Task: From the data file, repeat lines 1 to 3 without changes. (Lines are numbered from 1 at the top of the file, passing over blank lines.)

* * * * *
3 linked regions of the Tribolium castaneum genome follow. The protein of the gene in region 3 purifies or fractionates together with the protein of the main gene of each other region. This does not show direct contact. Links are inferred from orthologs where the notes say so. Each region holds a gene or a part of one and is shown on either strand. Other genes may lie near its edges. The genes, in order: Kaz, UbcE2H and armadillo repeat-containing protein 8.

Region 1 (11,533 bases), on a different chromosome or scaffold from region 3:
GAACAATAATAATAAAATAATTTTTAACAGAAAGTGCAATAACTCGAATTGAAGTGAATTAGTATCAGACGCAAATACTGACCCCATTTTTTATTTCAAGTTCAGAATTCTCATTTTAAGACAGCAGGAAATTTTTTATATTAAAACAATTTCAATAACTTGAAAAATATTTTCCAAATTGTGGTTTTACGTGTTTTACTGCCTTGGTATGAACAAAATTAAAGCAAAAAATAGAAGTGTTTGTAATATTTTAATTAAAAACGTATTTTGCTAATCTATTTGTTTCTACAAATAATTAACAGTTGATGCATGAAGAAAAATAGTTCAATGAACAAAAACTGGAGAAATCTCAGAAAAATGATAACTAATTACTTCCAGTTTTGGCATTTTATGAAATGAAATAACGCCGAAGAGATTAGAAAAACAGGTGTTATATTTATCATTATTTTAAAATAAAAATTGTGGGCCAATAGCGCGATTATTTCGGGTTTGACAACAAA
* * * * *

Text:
3 linked regions of the Tribolium castaneum genome follow. The protein of the gene in region 3 purifies or fractionates together with the protein of the main gene of each other region. This does not show direct contact. Links are inferred from orthologs where the notes say so. Each region holds a gene or a part of one and is shown on either strand. Other genes may lie near its edges. The genes, in order: Kaz, UbcE2H and armadillo repeat-containing protein 8.

Region 1 (11,533 bases), on a different chromosome or scaffold from region 3:
GAACAATAATAATAAAATAATTTTTAACAGAAAGTGCAATAACTCGAATTGAAGTGAATTAGTATCAGACGCAAATACTGACCCCATTTTTTATTTCAAGTTCAGAATTCTCATTTTAAGACAGCAGGAAATTTTTTATATTAAAACAATTTCAATAACTTGAAAAATATTTTCCAAATTGTGGTTTTACGTGTTTTACTGCCTTGGTATGAACAAAATTAAAGCAAAAAATAGAAGTGTTTGTAATATTTTAATTAAAAACGTATTTTGCTAATCTATTTGTTTCTACAAATAATTAACAGTTGATGCATGAAGAAAAATAGTTCAATGAACAAAAACTGGAGAAATCTCAGAAAAATGATAACTAATTACTTCCAGTTTTGGCATTTTATGAAATGAAATAACGCCGAAGAGATTAGAAAAACAGGTGTTATATTTATCATTATTTTAAAATAAAAATTGTGGGCCAATAGCGCGATTATTTCGGGTTTGACAACAAA